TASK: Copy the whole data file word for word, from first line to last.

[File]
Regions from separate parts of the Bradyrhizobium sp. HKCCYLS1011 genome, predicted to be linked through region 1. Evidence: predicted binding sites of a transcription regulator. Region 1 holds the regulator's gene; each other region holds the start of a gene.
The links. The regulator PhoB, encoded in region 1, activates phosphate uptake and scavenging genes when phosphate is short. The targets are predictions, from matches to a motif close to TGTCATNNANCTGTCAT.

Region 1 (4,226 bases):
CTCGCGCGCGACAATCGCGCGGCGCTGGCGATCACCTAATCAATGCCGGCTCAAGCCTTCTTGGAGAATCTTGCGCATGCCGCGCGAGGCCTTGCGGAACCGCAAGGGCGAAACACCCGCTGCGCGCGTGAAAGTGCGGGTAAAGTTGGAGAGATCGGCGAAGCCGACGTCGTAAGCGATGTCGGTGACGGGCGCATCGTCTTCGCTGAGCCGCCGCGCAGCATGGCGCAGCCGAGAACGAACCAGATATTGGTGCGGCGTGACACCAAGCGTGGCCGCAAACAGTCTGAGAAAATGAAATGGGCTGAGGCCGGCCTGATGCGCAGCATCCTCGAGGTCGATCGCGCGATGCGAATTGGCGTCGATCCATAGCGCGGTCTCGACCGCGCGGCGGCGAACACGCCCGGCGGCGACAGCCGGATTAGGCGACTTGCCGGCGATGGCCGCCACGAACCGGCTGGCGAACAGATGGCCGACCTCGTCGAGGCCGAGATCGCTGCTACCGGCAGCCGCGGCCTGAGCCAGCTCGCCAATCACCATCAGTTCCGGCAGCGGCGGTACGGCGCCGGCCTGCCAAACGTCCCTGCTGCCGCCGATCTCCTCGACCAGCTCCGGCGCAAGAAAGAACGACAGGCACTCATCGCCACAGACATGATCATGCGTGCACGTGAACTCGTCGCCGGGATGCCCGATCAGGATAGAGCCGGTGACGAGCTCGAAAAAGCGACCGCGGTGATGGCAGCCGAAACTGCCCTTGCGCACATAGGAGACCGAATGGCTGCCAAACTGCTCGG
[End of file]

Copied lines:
Regions from separate parts of the Bradyrhizobium sp. HKCCYLS1011 genome, predicted to be linked through region 1. Evidence: predicted binding sites of a transcription regulator. Region 1 holds the regulator's gene; each other region holds the start of a gene.
The links. The regulator PhoB, encoded in region 1, activates phosphate uptake and scavenging genes when phosphate is short. The targets are predictions, from matches to a motif close to TGTCATNNANCTGTCAT.

Region 1 (4,226 bases):
CTCGCGCGCGACAATCGCGCGGCGCTGGCGATCACCTAATCAATGCCGGCTCAAGCCTTCTTGGAGAATCTTGCGCATGCCGCGCGAGGCCTTGCGGAACCGCAAGGGCGAAACACCCGCTGCGCGCGTGAAAGTGCGGGTAAAGTTGGAGAGATCGGCGAAGCCGACGTCGTAAGCGATGTCGGTGACGGGCGCATCGTCTTCGCTGAGCCGCCGCGCAGCATGGCGCAGCCGAGAACGAACCAGATATTGGTGCGGCGTGACACCAAGCGTGGCCGCAAACAGTCTGAGAAAATGAAATGGGCTGAGGCCGGCCTGATGCGCAGCATCCTCGAGGTCGATCGCGCGATGCGAATTGGCGTCGATCCATAGCGCGGTCTCGACCGCGCGGCGGCGAACACGCCCGGCGGCGACAGCCGGATTAGGCGACTTGCCGGCGATGGCCGCCACGAACCGGCTGGCGAACAGATGGCCGACCTCGTCGAGGCCGAGATCGCTGCTACCGGCAGCCGCGGCCTGAGCCAGCTCGCCAATCACCATCAGTTCCGGCAGCGGCGGTACGGCGCCGGCCTGCCAAACGTCCCTGCTGCCGCCGATCTCCTCGACCAGCTCCGGCGCAAGAAAGAACGACAGGCACTCATCGCCACAGACATGATCATGCGTGCACGTGAACTCGTCGCCGGGATGCCCGATCAGGATAGAGCCGGTGACGAGCTCGAAAAAGCGACCGCGGTGATGGCAGCCGAAACTGCCCTTGCGCACATAGGAGACCGAATGGCTGCCAAACTGCTCGG